A Trip To The Number Yard is a math book focusing on the building of a bungalow. Odd numbered chapters cover the phases of the project: lot layout, foundation, framing, all the way through until the trim out. The even numbered chapters introduce the math needed for the next stage of building and/or reviews the previous lessons.

This type of project-oriented math engages kids. It is fun. They have a reason to learn the math they may have ignored in the standard lecture format of a class room.

If we really want kids to learn math and to have the lessons be valuable, we need to change the mode of teaching. Our kids can master the math that most adults need. We can’t continue to have class rooms full of math drudges. Instead, we need to change our teaching tactics with real life projects.

Alan Cook

2.  Ricardo Turullols-Bonilla said on Feb. 17, 2011

Who does the learning and what is being learned are intimately related forming a dialogical whole. In turn, the subject who studies falls into a social classification just as much as the object of study. If we’re talking about science as object of study, taking the equation Left = Right as symbolizing it, the subject who is doing the learning is seen reflected in his organ of understanding, the brain having corresponding left and right hemispheres, and connecting bridge.
The same occurs at the language level, English is left-brain, while Spanish is right brain, and if this fact isn’t taken into account in the educational mix, the playing field is leveled against the performance of Hispanics.
But this is just surface stuff; like when viewing a pond, there’s a lot more water underneath the floating ducks. Modernity is plagued by the double monologue malady that only Socratic dialogue can remedy. Anecdotally enough, science the pride of Enlightenment, has turned into the educational stumbling block of progression.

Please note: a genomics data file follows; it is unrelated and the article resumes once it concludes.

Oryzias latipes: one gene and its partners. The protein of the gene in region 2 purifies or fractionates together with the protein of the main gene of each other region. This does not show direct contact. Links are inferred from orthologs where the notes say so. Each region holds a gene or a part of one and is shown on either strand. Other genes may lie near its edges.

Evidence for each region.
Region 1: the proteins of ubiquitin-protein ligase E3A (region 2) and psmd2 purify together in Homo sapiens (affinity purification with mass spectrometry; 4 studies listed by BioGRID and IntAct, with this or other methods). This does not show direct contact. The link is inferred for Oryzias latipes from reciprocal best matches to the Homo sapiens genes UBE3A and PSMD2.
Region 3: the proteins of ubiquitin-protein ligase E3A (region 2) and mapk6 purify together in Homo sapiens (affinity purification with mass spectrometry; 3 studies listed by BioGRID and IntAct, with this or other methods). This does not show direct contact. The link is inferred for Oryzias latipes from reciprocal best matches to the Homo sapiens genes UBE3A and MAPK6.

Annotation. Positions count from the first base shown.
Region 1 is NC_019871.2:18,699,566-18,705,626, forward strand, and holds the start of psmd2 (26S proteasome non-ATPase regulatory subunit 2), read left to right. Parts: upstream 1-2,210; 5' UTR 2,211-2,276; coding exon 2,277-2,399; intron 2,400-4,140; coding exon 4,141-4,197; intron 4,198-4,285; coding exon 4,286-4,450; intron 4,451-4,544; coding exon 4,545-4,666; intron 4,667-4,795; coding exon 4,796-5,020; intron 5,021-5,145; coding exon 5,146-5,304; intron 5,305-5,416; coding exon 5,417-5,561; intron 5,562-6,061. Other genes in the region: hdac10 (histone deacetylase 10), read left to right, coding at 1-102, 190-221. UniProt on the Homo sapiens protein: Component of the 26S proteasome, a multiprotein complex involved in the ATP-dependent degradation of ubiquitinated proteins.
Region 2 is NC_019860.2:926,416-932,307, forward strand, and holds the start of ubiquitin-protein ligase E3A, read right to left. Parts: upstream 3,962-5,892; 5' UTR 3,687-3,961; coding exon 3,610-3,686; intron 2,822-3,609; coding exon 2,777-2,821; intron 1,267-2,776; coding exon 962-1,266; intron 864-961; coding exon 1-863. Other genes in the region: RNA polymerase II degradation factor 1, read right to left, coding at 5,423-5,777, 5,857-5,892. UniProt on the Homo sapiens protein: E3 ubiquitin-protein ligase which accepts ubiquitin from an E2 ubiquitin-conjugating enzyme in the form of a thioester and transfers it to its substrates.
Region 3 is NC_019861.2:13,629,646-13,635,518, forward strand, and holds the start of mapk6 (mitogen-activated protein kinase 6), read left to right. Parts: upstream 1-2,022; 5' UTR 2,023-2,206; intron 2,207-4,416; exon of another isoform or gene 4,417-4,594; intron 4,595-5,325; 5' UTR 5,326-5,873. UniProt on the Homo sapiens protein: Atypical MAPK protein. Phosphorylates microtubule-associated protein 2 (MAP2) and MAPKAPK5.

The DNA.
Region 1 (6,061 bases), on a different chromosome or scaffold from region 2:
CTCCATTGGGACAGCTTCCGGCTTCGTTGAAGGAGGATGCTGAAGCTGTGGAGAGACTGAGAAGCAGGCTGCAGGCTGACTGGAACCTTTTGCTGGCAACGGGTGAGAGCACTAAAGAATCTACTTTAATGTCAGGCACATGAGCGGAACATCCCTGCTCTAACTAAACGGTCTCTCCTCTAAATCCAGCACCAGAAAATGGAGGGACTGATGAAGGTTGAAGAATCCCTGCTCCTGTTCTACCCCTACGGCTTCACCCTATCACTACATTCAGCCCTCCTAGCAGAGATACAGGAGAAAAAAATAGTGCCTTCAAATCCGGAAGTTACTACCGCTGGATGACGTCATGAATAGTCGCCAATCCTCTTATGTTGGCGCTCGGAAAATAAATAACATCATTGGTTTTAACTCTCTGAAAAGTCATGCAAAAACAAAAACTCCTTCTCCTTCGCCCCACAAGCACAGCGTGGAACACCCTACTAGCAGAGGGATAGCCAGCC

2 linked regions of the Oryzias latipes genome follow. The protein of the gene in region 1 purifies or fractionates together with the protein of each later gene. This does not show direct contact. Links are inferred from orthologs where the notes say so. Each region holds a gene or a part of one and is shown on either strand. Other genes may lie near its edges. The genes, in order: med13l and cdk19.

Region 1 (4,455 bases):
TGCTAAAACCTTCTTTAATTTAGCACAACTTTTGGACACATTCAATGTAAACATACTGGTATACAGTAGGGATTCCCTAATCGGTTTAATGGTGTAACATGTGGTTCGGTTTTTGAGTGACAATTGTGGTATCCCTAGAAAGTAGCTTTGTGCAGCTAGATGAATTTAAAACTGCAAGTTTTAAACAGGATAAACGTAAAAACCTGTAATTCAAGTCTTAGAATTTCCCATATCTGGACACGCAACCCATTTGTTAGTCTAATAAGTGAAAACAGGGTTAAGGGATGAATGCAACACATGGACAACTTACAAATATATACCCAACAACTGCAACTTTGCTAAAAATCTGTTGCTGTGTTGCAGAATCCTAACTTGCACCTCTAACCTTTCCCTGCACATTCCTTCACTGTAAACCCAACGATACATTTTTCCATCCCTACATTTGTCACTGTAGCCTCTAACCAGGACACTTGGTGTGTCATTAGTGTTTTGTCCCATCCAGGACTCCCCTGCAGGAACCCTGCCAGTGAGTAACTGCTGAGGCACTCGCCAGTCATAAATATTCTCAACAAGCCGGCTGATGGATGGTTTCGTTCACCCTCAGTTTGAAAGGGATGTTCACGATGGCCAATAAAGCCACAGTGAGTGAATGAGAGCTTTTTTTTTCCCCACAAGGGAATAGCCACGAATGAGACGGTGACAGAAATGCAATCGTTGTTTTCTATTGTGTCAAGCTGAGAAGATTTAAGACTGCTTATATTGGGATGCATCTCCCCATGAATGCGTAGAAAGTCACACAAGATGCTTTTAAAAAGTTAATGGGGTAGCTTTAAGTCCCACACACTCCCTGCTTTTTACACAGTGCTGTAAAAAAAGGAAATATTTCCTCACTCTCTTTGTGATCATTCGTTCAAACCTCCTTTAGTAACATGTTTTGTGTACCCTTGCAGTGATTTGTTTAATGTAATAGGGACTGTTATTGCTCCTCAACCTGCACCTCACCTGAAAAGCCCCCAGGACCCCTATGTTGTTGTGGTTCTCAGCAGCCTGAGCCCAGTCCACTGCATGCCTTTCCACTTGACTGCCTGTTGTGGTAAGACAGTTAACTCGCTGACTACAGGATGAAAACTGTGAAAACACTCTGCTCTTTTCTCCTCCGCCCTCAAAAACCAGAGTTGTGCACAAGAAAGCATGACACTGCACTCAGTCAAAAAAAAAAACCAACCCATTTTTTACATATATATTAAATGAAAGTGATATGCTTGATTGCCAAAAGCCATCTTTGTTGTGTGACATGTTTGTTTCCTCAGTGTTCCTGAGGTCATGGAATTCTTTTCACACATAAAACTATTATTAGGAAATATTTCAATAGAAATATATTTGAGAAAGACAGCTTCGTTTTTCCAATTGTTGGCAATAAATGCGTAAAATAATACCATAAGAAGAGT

3.  Rosario Baxter said on Feb. 17, 2011

I agree with comment 1.
When my son was in high school he was having difficulty
with algebra 2 but making 97,98 in physics.
Asked what the difference was, he answered, physics
did stuff.
We need to teach children how numbers work in our lives.
In English.

4.  Raymond H. Brennan said on Feb. 18, 2011

Lets see. If you want to raise Latino test scores ask the department of education.
If you want to improve mail delivery ask the Post Office.
If you want better vegetables ask the dept. of Agriculture.
How about this. If you want to raise Latino test scores have them learn the language and study harder. That's a unique idea, right???

5.  Yvonne Ortiz-Prince said on Feb. 18, 2011

There are volumes of research which indicate American kids (of all ethnicities) lag behind in math and science. Improvements are needed in communities and schools - particularly pedagogy in these subjects.

Working and studying hard is not unique to one racial or ethnic group and somehow, unknown to others. Many immigrant groups (including white ones) in our history were accused of not doing enough to become better educated. It is a blame game commonly directed to disenfranchised people.

I suggest the commentator in number 4 check the research. Do not assume most Latinos/as do not know the English language. Such an opinion is not informed by actual data.